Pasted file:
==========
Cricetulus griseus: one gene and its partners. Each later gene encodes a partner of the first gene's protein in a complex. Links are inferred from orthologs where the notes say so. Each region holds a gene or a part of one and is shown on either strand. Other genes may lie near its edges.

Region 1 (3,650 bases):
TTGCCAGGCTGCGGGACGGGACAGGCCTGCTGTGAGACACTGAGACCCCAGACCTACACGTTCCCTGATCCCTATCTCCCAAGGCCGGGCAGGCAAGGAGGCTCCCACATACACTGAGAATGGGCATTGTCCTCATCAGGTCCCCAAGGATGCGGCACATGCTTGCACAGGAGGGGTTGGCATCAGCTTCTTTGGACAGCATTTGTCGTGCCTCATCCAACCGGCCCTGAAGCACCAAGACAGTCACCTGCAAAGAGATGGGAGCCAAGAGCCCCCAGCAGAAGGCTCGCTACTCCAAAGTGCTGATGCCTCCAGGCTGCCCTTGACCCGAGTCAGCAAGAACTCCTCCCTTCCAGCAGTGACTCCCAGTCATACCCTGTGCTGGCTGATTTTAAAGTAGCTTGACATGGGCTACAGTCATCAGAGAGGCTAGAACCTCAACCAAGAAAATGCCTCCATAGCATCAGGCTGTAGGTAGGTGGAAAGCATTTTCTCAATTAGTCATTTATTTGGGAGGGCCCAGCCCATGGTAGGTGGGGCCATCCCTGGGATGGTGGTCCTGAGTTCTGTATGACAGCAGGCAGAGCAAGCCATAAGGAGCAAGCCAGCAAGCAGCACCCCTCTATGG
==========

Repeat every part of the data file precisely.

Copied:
Cricetulus griseus: one gene and its partners. Each later gene encodes a partner of the first gene's protein in a complex. Links are inferred from orthologs where the notes say so. Each region holds a gene or a part of one and is shown on either strand. Other genes may lie near its edges.

Region 1 (3,650 bases):
TTGCCAGGCTGCGGGACGGGACAGGCCTGCTGTGAGACACTGAGACCCCAGACCTACACGTTCCCTGATCCCTATCTCCCAAGGCCGGGCAGGCAAGGAGGCTCCCACATACACTGAGAATGGGCATTGTCCTCATCAGGTCCCCAAGGATGCGGCACATGCTTGCACAGGAGGGGTTGGCATCAGCTTCTTTGGACAGCATTTGTCGTGCCTCATCCAACCGGCCCTGAAGCACCAAGACAGTCACCTGCAAAGAGATGGGAGCCAAGAGCCCCCAGCAGAAGGCTCGCTACTCCAAAGTGCTGATGCCTCCAGGCTGCCCTTGACCCGAGTCAGCAAGAACTCCTCCCTTCCAGCAGTGACTCCCAGTCATACCCTGTGCTGGCTGATTTTAAAGTAGCTTGACATGGGCTACAGTCATCAGAGAGGCTAGAACCTCAACCAAGAAAATGCCTCCATAGCATCAGGCTGTAGGTAGGTGGAAAGCATTTTCTCAATTAGTCATTTATTTGGGAGGGCCCAGCCCATGGTAGGTGGGGCCATCCCTGGGATGGTGGTCCTGAGTTCTGTATGACAGCAGGCAGAGCAAGCCATAAGGAGCAAGCCAGCAAGCAGCACCCCTCTATGG